EGU General Assembly 2021
© Author(s) 2021. This work is distributed under
the Creative Commons Attribution 4.0 License.

Evaluation of four coupled climate models in the Amundsen Sea, Antarctica

Kyriaki M. Lekakou1, Ben G.M. Webber1, Karen J. Heywood1, David P. Stevens1, and Patrick Hyder2
Kyriaki M. Lekakou et al.
  • 1Centre for Ocean and Atmospheric Sciences, University of East Anglia, Norwich, UK
  • 2UK Met Office, Exeter

The Amundsen Sea glaciers, in West Antarctica, are among the world’s fastest discharges of ice into the ocean. The rapid thinning of these ice shelves can be largely explained by basal melting driven by the ocean. Relatively warm water reaches the continental shelf in the Amundsen Sea and deep bathymetric troughs facilitate warm deep water flow to the base of the ice shelves. However, time sparse observational data, and even poorly known bathymetry, contribute to the difficulty of quantifying the key ocean mechanisms, and their variability, that transport warm water onto the Amundsen Sea continental shelf and guide it southward into the ice shelf cavities. Nonetheless these processes should be represented in the coupled climate models, such as those used for CMIP6, which are being used to project future sea level rise.

Here we leverage recent observational campaigns and gains in process understanding to assess how well four of these models, UKESM1 and the HadGEM-GC3.1 family of models, represent the ocean processes forcing warm water onto the Amundsen Sea continental shelf. The three HadGEM models have the same external forcing but different horizontal resolutions, 1/12, ¼ and 1 degree. The 1 degree resolution UKESM1 is based on HadGEM3.1 but includes atmospheric chemistry, aerosols and marine biogeochemistry. A key finding is the medium resolution (1/4°) HadGEM-GC3.1 model’s inability to allow warm deep water intrusion onto the continental shelf, associated with a strong westward slope current that is not present in the other models. The medium resolution model represents well the annual cycle of sea ice in the Amundsen Sea, but overall has significantly less sea ice around Antarctica, compared with the other models and satellite observations. Despite its low resolution, UKESM1 represents well all the main ocean features, including the shelf-break undercurrent, warm deep water and realistic sea ice. It captures more significant interannual variability, in contrast to the low resolution HadGEM, for which the interannual variability is more suppressed. Of the four models considered here, the best performing models are the 1/12° HadGEM and UKESM1, followed by the low resolution HadGEM model, which reasonably represents warmer deep water on the continental shelf and a shallower mixed layer. The medium resolution HadGEM, despite its better resolution is less realistic than the two low resolution models.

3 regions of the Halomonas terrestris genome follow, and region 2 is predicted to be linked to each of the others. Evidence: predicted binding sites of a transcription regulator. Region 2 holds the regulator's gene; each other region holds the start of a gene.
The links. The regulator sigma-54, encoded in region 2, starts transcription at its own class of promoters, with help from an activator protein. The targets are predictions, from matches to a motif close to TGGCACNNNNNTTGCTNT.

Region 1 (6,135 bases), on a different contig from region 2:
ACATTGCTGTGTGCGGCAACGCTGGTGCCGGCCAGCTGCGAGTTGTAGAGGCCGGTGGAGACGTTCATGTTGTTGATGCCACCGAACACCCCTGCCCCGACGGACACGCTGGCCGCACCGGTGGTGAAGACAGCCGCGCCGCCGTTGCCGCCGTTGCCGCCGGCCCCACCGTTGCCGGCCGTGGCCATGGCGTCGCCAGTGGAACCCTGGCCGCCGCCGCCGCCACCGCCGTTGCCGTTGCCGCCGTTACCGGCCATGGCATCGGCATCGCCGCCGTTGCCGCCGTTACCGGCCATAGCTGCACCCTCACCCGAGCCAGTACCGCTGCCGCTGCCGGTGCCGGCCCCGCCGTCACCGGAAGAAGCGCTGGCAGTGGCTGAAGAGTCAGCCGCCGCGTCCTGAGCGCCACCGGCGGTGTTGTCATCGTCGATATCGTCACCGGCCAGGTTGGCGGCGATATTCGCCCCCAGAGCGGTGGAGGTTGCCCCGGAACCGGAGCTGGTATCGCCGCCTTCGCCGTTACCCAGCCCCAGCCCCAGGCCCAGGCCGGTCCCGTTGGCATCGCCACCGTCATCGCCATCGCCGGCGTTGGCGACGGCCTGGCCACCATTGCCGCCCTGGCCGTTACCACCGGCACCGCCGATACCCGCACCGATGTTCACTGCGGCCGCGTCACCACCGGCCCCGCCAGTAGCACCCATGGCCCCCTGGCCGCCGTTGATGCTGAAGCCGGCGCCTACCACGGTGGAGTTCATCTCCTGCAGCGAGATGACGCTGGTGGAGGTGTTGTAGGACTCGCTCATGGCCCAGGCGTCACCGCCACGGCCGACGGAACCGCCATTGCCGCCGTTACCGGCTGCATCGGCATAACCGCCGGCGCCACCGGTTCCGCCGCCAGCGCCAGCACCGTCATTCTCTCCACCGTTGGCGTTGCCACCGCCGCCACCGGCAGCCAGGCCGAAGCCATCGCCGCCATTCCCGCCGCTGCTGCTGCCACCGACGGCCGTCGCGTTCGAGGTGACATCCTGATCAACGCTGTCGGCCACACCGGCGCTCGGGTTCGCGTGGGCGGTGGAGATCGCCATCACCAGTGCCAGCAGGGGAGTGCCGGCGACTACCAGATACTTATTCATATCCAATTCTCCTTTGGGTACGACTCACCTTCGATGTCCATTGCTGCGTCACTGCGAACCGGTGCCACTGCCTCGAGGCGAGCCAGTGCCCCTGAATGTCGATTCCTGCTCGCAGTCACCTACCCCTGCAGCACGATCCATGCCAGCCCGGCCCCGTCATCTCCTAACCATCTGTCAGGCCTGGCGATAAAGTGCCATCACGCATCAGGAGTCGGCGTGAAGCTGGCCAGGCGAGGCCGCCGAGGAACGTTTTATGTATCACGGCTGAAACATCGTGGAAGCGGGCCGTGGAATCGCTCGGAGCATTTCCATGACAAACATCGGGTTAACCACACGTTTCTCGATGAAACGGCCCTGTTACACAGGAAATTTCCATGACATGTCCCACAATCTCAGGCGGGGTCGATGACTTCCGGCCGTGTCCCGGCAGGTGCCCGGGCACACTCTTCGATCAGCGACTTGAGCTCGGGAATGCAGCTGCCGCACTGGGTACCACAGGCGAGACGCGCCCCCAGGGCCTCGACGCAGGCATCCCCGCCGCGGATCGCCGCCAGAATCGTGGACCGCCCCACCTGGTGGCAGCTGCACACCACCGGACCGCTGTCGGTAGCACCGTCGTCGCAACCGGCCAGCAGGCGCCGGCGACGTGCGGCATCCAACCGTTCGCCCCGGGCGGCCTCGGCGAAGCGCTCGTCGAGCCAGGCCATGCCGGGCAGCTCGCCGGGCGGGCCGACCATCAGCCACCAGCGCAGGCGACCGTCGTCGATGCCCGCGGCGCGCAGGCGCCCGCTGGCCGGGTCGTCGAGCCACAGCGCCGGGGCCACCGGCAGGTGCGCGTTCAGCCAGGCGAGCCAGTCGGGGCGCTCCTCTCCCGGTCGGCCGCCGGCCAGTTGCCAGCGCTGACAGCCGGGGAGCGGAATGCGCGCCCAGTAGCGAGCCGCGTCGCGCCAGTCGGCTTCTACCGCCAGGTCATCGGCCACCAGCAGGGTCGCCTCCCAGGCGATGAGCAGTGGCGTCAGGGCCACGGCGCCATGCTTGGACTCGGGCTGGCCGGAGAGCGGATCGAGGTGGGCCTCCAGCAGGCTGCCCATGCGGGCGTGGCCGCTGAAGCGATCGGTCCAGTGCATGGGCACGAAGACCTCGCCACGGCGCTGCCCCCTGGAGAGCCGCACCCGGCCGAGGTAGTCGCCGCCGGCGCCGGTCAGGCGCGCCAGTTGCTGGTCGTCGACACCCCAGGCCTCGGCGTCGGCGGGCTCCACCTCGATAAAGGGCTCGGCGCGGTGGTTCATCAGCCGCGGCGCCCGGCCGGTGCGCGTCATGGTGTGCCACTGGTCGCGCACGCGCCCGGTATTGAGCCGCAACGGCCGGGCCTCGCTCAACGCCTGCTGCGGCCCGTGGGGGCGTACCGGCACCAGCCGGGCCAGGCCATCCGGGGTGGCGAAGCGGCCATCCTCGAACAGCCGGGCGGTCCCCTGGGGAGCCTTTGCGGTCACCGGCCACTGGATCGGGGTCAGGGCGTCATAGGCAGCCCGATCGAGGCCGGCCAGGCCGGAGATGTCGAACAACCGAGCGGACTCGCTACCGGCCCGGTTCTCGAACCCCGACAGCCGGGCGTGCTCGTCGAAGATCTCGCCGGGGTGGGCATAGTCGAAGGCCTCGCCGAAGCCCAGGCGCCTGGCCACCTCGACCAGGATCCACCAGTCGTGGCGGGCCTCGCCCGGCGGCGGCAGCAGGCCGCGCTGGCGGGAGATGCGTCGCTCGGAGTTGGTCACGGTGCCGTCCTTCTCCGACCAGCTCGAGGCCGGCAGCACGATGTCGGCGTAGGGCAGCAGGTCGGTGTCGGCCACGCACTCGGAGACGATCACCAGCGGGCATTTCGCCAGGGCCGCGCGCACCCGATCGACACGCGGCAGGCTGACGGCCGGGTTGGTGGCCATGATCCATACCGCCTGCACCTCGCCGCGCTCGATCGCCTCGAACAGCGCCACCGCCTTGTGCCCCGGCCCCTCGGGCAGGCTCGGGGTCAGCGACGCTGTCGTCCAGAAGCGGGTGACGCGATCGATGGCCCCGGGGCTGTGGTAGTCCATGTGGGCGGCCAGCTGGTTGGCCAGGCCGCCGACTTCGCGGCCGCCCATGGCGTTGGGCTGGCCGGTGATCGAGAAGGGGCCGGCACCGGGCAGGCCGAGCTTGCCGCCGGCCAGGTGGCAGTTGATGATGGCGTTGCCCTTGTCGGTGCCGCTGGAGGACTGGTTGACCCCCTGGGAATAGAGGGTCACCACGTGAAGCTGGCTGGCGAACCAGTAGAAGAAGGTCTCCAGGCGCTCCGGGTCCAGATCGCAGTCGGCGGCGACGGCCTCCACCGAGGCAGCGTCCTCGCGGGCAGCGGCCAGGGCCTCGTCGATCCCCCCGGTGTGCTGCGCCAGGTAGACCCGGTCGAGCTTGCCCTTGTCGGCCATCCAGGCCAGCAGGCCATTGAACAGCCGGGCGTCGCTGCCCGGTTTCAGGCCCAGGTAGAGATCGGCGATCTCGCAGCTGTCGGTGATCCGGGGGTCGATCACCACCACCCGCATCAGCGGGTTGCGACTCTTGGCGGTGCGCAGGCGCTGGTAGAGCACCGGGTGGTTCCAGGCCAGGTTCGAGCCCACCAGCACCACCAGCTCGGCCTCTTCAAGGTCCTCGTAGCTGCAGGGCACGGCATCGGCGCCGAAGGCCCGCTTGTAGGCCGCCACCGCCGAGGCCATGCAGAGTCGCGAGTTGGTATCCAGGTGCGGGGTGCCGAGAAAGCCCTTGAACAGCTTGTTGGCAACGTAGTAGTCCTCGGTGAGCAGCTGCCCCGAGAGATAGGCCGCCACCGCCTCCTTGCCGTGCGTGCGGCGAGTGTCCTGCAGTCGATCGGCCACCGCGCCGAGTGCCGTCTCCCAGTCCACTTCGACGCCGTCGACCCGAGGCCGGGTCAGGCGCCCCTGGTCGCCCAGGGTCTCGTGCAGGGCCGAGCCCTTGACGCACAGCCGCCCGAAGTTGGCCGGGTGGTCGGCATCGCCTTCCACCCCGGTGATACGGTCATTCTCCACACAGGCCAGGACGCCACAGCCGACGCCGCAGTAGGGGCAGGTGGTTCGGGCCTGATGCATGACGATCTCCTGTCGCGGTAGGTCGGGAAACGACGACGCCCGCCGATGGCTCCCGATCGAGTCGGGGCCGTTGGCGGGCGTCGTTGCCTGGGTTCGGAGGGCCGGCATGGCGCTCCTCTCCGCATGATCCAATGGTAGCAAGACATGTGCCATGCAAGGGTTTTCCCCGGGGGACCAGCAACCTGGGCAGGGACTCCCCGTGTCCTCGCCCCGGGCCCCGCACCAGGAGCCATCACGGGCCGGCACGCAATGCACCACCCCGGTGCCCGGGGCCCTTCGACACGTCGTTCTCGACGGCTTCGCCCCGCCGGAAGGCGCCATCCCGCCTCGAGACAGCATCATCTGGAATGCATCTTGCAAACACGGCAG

How to cite: Lekakou, K. M., Webber, B. G. M., Heywood, K. J., Stevens, D. P., and Hyder, P.: Evaluation of four coupled climate models in the Amundsen Sea, Antarctica, EGU General Assembly 2021, online, 19–30 Apr 2021, EGU21-15078,, 2021.

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